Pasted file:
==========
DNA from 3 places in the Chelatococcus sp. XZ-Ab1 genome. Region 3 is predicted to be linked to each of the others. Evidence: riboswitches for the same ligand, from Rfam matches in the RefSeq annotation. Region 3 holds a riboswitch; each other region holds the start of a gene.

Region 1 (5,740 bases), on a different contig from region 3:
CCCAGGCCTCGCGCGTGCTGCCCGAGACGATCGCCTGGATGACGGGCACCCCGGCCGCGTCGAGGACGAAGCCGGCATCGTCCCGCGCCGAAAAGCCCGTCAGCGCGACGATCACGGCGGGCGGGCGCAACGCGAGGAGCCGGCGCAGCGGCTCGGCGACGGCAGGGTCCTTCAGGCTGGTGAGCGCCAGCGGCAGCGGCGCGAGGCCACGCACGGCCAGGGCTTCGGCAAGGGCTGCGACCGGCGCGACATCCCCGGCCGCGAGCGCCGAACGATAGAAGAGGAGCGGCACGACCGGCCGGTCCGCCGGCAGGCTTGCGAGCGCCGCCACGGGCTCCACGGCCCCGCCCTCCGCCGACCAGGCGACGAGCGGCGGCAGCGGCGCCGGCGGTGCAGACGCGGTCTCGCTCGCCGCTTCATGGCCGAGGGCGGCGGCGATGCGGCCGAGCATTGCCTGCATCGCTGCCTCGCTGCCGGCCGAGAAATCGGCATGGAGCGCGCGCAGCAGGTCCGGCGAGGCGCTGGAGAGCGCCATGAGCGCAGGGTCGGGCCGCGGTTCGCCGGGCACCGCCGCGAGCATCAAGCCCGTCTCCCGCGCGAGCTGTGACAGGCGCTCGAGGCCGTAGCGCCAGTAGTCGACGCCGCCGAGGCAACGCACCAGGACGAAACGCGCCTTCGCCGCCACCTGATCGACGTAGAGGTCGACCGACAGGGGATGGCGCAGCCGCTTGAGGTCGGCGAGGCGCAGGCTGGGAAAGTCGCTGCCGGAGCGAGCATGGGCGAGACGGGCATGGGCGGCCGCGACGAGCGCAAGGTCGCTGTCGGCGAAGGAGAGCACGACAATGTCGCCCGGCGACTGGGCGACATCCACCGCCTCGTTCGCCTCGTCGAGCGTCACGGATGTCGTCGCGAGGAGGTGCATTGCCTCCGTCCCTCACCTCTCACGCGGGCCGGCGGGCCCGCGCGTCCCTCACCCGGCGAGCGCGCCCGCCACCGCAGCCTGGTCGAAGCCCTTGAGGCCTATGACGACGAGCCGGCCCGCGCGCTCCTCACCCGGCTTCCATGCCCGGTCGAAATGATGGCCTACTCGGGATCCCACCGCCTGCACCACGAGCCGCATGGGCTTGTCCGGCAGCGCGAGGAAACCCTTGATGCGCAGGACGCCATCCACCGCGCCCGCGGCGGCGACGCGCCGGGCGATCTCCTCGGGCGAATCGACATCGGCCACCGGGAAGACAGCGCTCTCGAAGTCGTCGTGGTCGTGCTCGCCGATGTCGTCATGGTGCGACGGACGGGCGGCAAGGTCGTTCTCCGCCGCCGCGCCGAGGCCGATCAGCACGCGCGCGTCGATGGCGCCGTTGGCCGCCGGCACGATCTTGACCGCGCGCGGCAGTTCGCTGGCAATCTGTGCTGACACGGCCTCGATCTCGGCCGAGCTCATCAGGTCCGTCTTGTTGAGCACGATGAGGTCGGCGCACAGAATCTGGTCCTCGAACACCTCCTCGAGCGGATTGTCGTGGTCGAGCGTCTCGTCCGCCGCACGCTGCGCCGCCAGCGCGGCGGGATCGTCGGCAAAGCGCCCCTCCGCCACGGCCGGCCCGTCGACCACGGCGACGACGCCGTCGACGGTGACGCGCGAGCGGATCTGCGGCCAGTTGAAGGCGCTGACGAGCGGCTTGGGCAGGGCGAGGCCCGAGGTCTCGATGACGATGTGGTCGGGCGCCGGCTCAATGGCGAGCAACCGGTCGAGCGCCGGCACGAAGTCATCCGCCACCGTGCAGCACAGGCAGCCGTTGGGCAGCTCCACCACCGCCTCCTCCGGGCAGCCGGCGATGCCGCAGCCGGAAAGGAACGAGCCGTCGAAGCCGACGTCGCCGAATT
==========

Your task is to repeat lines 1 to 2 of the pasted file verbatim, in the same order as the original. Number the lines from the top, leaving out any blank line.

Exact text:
DNA from 3 places in the Chelatococcus sp. XZ-Ab1 genome. Region 3 is predicted to be linked to each of the others. Evidence: riboswitches for the same ligand, from Rfam matches in the RefSeq annotation. Region 3 holds a riboswitch; each other region holds the start of a gene.

Region 1 (5,740 bases), on a different contig from region 3: